Forecaster Observation - Sub-Shields, southern Glacier Park

Location Name: 
Forecaster Observation - Sub-Shields, southern Glacier Park
Flathead Range/Glacier National Park - John F. Stevens Canyon
Date and time of observation: 
Tue, 03/01/2016 - 13:00
Location Map: 

Red Flags: 
Recent loading by new snow, wind, or rain
Obvious avalanche path

Observation made by: Forecaster
Snowpit Observations
More detailed information about the snowpack: 

We chose Sub-Shields for our tour due to the high winds that were recently recorded in John F. Stevens Canyon. We were in search of wind slabs to note their distribution and strength.

On our ascent we found substantial evidence of wind transported snow at mid-elevations on the southeast ridge of Sub-Shields.  There were numerous fresh wind features in the trees and fresh cornices on easterly aspects. We kicked, with our skis, a sampling of these cornices and were able to get easy failure in each instance. The cornice only broke as wide as our skis and did not propagate.  However, the ease of failure and the mass of cornice that would break was impressive. Obviously, a lot of snow had been recently transported.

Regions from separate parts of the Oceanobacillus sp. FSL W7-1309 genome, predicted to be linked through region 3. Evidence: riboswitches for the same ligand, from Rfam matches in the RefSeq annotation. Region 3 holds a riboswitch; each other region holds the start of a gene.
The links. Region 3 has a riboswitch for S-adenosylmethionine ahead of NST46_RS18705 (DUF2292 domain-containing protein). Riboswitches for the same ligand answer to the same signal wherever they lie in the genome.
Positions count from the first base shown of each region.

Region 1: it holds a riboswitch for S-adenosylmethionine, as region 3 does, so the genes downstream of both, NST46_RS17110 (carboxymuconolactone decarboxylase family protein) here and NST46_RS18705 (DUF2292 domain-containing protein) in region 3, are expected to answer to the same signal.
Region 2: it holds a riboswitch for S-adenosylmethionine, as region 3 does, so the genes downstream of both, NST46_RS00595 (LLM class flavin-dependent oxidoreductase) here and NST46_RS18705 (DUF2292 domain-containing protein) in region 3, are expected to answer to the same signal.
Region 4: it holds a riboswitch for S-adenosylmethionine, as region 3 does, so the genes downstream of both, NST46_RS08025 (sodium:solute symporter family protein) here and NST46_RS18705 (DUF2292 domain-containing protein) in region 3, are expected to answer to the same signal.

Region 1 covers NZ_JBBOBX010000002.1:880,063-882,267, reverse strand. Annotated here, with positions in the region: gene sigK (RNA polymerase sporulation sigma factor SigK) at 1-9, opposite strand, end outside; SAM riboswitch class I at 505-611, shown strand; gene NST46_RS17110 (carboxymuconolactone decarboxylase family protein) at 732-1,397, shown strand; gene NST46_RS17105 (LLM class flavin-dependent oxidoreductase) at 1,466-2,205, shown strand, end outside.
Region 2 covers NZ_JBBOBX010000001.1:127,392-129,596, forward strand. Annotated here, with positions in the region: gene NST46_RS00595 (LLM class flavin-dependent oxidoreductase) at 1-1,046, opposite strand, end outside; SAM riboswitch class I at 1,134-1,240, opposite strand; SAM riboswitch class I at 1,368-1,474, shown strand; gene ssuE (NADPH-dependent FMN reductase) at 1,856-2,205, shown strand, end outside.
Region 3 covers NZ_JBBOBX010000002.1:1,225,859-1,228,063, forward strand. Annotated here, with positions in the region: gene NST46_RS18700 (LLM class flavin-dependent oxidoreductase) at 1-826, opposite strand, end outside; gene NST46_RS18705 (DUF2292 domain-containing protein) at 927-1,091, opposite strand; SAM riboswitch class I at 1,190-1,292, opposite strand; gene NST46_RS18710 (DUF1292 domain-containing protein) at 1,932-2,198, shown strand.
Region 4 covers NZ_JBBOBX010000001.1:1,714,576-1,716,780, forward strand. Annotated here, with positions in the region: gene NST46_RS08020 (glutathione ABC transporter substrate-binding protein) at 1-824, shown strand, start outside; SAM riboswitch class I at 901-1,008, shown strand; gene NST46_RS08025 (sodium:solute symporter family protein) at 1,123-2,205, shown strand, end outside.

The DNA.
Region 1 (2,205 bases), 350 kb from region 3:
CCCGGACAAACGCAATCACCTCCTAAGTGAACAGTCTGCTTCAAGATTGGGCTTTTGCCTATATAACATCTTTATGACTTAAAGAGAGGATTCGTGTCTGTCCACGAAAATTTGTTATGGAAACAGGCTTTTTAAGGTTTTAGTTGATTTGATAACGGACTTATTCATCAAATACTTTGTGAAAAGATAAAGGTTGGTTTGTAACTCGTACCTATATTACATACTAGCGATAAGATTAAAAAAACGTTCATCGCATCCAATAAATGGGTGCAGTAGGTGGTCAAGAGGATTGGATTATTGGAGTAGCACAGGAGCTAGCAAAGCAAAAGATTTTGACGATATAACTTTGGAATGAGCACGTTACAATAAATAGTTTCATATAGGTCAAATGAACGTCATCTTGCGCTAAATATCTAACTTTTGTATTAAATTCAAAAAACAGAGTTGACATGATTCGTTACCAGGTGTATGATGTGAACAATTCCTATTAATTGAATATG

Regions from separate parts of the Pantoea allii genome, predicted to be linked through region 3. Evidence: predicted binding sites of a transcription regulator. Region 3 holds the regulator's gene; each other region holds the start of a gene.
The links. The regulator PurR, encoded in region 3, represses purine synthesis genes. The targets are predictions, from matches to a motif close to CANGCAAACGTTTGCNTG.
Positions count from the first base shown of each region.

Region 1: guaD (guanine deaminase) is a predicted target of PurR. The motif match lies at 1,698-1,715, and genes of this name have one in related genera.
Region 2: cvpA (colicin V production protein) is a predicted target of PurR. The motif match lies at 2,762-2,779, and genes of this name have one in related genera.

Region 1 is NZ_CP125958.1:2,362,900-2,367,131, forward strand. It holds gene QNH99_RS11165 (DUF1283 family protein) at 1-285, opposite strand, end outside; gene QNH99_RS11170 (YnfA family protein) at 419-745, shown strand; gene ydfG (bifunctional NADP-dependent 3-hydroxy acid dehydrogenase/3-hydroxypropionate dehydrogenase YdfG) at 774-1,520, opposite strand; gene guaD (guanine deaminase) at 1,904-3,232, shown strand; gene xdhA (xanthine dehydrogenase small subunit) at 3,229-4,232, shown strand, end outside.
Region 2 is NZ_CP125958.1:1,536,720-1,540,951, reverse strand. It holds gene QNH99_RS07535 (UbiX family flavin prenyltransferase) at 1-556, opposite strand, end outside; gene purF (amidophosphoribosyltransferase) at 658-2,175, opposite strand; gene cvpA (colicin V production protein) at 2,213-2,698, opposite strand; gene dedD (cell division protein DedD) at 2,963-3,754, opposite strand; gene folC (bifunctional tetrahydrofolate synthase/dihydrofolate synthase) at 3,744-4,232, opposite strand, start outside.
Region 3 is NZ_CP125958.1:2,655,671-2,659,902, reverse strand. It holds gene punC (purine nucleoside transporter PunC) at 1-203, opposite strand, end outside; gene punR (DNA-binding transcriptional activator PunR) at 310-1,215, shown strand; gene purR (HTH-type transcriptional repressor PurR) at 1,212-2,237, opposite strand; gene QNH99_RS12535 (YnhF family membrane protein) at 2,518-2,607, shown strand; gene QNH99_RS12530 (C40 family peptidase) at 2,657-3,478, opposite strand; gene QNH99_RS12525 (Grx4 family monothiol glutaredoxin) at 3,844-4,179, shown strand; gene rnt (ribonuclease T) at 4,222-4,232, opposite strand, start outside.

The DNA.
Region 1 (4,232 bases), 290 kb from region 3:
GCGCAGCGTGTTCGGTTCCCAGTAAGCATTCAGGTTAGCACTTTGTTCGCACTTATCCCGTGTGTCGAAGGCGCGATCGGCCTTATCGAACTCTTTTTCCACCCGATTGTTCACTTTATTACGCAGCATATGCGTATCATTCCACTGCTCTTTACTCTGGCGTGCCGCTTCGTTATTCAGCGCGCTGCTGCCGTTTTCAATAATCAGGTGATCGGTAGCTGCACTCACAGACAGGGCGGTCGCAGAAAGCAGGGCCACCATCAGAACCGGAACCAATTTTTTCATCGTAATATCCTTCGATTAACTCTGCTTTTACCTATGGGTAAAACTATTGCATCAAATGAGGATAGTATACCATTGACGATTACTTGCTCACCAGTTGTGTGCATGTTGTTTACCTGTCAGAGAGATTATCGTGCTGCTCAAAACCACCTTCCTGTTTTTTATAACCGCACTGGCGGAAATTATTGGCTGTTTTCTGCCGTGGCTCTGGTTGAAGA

We dug a pit on a wind loaded northeast aspect at 6920 feet.  Snow depth was 245 cm with the top 27 cm composed of relatively cohesionless new and wind blown snow.  Below this was a 1 cm layer of decomposing surface hoar. At 94 cm below the surface there was a 2 cm thick pencil hard rain crust. Below the crust was strong (1F+) snow.  

Stability tests resulted in no propagation but we did have easy failure in the surface hoar layer in both compression and extended column tests (CT10 and ECTN10).

With the abnormally strong recent winds we theorized that the wind deposited the new snow at a lower elevation than what is "normal". We then descended the east facing bowl assessing the snow surface for evidence of wind slab/cohesive qualities. No wind slab was found on our descent.

Snowpack photos: 
Weather Observations
Cloud Cover: 
50% of the sky covered by clouds
Air temperature: 
Above Freezing
Wind Speed: 
Light (Twigs in motion)
Air temperature trend: 
Wind Direction: